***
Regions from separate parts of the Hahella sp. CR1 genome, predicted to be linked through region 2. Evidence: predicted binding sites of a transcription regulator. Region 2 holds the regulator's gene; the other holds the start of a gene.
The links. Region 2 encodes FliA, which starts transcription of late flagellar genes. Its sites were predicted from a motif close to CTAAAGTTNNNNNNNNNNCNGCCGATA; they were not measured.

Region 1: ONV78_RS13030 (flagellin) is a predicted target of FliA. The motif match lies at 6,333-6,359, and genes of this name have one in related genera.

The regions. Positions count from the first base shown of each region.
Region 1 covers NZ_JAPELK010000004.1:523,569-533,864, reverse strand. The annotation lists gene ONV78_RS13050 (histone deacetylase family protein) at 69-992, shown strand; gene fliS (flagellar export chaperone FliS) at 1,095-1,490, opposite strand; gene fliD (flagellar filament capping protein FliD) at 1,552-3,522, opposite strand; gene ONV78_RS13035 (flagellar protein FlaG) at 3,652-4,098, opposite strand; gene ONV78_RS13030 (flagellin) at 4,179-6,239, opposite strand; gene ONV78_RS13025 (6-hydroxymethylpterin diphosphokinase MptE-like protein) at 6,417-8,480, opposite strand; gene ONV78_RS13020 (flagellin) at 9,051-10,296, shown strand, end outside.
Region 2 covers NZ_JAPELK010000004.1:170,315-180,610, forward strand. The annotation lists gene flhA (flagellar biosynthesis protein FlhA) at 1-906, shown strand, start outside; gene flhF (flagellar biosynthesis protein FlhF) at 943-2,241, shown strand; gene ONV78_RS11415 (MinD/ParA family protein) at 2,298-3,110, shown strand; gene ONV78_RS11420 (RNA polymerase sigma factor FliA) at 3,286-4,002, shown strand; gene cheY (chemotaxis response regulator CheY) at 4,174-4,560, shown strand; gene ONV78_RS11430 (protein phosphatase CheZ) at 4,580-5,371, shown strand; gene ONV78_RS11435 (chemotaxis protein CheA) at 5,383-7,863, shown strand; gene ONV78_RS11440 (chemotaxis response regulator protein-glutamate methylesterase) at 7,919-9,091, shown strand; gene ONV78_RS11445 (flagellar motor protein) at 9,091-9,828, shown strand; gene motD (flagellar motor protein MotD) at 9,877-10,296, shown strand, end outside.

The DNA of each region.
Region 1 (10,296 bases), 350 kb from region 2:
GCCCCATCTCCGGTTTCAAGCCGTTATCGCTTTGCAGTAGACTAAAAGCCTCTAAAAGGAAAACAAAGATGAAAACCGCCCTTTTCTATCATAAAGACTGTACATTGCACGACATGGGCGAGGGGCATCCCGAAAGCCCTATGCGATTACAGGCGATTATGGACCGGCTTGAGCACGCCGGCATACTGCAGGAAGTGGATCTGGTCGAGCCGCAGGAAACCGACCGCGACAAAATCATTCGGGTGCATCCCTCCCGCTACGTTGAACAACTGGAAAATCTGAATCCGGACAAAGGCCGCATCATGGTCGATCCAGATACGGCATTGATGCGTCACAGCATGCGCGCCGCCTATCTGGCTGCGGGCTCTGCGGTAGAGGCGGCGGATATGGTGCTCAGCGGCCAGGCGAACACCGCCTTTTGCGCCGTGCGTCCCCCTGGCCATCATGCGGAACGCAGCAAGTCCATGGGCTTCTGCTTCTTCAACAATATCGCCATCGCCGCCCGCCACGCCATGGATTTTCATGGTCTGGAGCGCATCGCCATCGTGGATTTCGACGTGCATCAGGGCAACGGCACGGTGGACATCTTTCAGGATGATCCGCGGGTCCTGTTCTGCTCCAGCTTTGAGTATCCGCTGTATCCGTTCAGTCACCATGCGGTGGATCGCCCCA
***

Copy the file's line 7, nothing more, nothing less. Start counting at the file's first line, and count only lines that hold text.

The DNA of each region.